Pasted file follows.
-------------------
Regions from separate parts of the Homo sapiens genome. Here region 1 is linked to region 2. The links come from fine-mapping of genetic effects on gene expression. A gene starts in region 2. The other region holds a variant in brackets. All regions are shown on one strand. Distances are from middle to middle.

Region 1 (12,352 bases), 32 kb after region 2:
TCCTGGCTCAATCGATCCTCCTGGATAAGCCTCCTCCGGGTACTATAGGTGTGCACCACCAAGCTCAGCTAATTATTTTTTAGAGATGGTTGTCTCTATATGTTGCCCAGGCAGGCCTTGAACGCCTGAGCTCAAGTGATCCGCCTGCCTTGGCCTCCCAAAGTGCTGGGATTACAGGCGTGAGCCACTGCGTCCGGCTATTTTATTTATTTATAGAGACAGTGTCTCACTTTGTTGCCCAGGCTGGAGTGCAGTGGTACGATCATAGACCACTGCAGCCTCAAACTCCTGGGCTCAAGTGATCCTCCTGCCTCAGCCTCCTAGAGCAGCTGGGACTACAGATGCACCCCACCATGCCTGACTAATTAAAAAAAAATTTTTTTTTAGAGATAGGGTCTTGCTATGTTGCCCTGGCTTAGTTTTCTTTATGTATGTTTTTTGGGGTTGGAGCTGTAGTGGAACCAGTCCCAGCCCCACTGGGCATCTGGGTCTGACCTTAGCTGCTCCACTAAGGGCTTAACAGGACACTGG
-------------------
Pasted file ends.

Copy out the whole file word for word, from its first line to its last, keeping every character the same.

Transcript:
Regions from separate parts of the Homo sapiens genome. Here region 1 is linked to region 2. The links come from fine-mapping of genetic effects on gene expression. A gene starts in region 2. The other region holds a variant in brackets. All regions are shown on one strand. Distances are from middle to middle.

Region 1 (12,352 bases), 32 kb after region 2:
TCCTGGCTCAATCGATCCTCCTGGATAAGCCTCCTCCGGGTACTATAGGTGTGCACCACCAAGCTCAGCTAATTATTTTTTAGAGATGGTTGTCTCTATATGTTGCCCAGGCAGGCCTTGAACGCCTGAGCTCAAGTGATCCGCCTGCCTTGGCCTCCCAAAGTGCTGGGATTACAGGCGTGAGCCACTGCGTCCGGCTATTTTATTTATTTATAGAGACAGTGTCTCACTTTGTTGCCCAGGCTGGAGTGCAGTGGTACGATCATAGACCACTGCAGCCTCAAACTCCTGGGCTCAAGTGATCCTCCTGCCTCAGCCTCCTAGAGCAGCTGGGACTACAGATGCACCCCACCATGCCTGACTAATTAAAAAAAAATTTTTTTTTAGAGATAGGGTCTTGCTATGTTGCCCTGGCTTAGTTTTCTTTATGTATGTTTTTTGGGGTTGGAGCTGTAGTGGAACCAGTCCCAGCCCCACTGGGCATCTGGGTCTGACCTTAGCTGCTCCACTAAGGGCTTAACAGGACACTGG